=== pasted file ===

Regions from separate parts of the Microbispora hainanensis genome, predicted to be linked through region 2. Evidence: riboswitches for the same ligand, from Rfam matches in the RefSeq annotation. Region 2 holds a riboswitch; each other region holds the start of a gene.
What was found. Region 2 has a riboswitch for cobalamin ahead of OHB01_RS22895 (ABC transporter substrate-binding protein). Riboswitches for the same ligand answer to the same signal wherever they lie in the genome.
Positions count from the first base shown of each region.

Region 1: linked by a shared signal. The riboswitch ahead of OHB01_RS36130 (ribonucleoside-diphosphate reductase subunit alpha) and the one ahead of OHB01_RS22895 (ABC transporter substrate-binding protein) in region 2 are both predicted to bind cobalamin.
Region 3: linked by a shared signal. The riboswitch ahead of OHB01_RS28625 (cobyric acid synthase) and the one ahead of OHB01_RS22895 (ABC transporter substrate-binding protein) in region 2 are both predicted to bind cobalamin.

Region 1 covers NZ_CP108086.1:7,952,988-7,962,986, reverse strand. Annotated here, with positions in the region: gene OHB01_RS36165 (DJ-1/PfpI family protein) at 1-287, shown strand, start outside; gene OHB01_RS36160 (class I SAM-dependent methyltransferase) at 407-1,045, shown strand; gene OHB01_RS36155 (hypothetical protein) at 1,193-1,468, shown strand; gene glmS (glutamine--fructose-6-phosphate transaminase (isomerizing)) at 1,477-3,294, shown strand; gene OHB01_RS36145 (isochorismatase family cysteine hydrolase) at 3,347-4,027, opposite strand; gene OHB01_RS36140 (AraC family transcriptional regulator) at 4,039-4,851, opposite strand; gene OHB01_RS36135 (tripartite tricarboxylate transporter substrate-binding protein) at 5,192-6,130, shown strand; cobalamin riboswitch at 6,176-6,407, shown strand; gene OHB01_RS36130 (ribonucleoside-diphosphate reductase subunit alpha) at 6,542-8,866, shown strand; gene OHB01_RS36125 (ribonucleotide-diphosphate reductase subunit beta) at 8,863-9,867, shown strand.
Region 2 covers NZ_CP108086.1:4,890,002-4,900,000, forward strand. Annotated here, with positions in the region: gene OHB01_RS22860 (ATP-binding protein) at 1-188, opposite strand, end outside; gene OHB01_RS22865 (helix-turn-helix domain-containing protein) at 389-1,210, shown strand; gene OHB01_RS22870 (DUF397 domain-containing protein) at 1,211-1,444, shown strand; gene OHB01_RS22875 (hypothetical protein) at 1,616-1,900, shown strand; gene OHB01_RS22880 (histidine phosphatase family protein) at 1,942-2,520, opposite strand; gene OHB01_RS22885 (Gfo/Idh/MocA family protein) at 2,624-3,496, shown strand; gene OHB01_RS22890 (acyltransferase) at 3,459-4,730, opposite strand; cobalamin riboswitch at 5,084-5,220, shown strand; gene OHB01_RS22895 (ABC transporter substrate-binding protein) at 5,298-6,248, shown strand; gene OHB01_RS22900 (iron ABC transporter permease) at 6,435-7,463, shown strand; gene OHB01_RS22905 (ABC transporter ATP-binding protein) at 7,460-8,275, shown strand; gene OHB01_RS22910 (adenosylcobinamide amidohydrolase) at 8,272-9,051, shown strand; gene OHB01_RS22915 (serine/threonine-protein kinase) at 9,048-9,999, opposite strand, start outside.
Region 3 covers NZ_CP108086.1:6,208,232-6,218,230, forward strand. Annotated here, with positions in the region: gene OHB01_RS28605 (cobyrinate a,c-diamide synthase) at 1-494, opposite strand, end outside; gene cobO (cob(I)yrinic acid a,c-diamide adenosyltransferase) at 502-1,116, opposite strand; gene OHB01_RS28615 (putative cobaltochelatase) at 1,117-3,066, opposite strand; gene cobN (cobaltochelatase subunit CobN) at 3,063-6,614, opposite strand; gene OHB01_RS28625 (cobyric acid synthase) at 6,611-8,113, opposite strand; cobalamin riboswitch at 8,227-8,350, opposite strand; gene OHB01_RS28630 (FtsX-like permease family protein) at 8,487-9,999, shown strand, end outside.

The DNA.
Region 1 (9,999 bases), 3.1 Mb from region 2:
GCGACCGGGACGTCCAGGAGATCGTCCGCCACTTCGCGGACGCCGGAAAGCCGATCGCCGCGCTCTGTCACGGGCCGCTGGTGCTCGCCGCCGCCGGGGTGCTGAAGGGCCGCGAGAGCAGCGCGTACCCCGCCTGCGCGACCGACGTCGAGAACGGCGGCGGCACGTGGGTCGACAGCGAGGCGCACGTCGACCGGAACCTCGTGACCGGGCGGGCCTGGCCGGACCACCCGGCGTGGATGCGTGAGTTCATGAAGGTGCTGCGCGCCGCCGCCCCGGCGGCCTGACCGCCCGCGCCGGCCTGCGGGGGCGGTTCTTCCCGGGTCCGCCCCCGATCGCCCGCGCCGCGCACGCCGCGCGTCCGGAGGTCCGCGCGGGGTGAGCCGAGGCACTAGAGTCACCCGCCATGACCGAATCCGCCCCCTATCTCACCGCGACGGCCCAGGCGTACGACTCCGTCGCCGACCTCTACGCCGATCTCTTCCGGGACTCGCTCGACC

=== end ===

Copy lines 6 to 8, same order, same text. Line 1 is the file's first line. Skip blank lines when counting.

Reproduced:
Region 1 covers NZ_CP108086.1:7,952,988-7,962,986, reverse strand. Annotated here, with positions in the region: gene OHB01_RS36165 (DJ-1/PfpI family protein) at 1-287, shown strand, start outside; gene OHB01_RS36160 (class I SAM-dependent methyltransferase) at 407-1,045, shown strand; gene OHB01_RS36155 (hypothetical protein) at 1,193-1,468, shown strand; gene glmS (glutamine--fructose-6-phosphate transaminase (isomerizing)) at 1,477-3,294, shown strand; gene OHB01_RS36145 (isochorismatase family cysteine hydrolase) at 3,347-4,027, opposite strand; gene OHB01_RS36140 (AraC family transcriptional regulator) at 4,039-4,851, opposite strand; gene OHB01_RS36135 (tripartite tricarboxylate transporter substrate-binding protein) at 5,192-6,130, shown strand; cobalamin riboswitch at 6,176-6,407, shown strand; gene OHB01_RS36130 (ribonucleoside-diphosphate reductase subunit alpha) at 6,542-8,866, shown strand; gene OHB01_RS36125 (ribonucleotide-diphosphate reductase subunit beta) at 8,863-9,867, shown strand.
Region 2 covers NZ_CP108086.1:4,890,002-4,900,000, forward strand. Annotated here, with positions in the region: gene OHB01_RS22860 (ATP-binding protein) at 1-188, opposite strand, end outside; gene OHB01_RS22865 (helix-turn-helix domain-containing protein) at 389-1,210, shown strand; gene OHB01_RS22870 (DUF397 domain-containing protein) at 1,211-1,444, shown strand; gene OHB01_RS22875 (hypothetical protein) at 1,616-1,900, shown strand; gene OHB01_RS22880 (histidine phosphatase family protein) at 1,942-2,520, opposite strand; gene OHB01_RS22885 (Gfo/Idh/MocA family protein) at 2,624-3,496, shown strand; gene OHB01_RS22890 (acyltransferase) at 3,459-4,730, opposite strand; cobalamin riboswitch at 5,084-5,220, shown strand; gene OHB01_RS22895 (ABC transporter substrate-binding protein) at 5,298-6,248, shown strand; gene OHB01_RS22900 (iron ABC transporter permease) at 6,435-7,463, shown strand; gene OHB01_RS22905 (ABC transporter ATP-binding protein) at 7,460-8,275, shown strand; gene OHB01_RS22910 (adenosylcobinamide amidohydrolase) at 8,272-9,051, shown strand; gene OHB01_RS22915 (serine/threonine-protein kinase) at 9,048-9,999, opposite strand, start outside.
Region 3 covers NZ_CP108086.1:6,208,232-6,218,230, forward strand. Annotated here, with positions in the region: gene OHB01_RS28605 (cobyrinate a,c-diamide synthase) at 1-494, opposite strand, end outside; gene cobO (cob(I)yrinic acid a,c-diamide adenosyltransferase) at 502-1,116, opposite strand; gene OHB01_RS28615 (putative cobaltochelatase) at 1,117-3,066, opposite strand; gene cobN (cobaltochelatase subunit CobN) at 3,063-6,614, opposite strand; gene OHB01_RS28625 (cobyric acid synthase) at 6,611-8,113, opposite strand; cobalamin riboswitch at 8,227-8,350, opposite strand; gene OHB01_RS28630 (FtsX-like permease family protein) at 8,487-9,999, shown strand, end outside.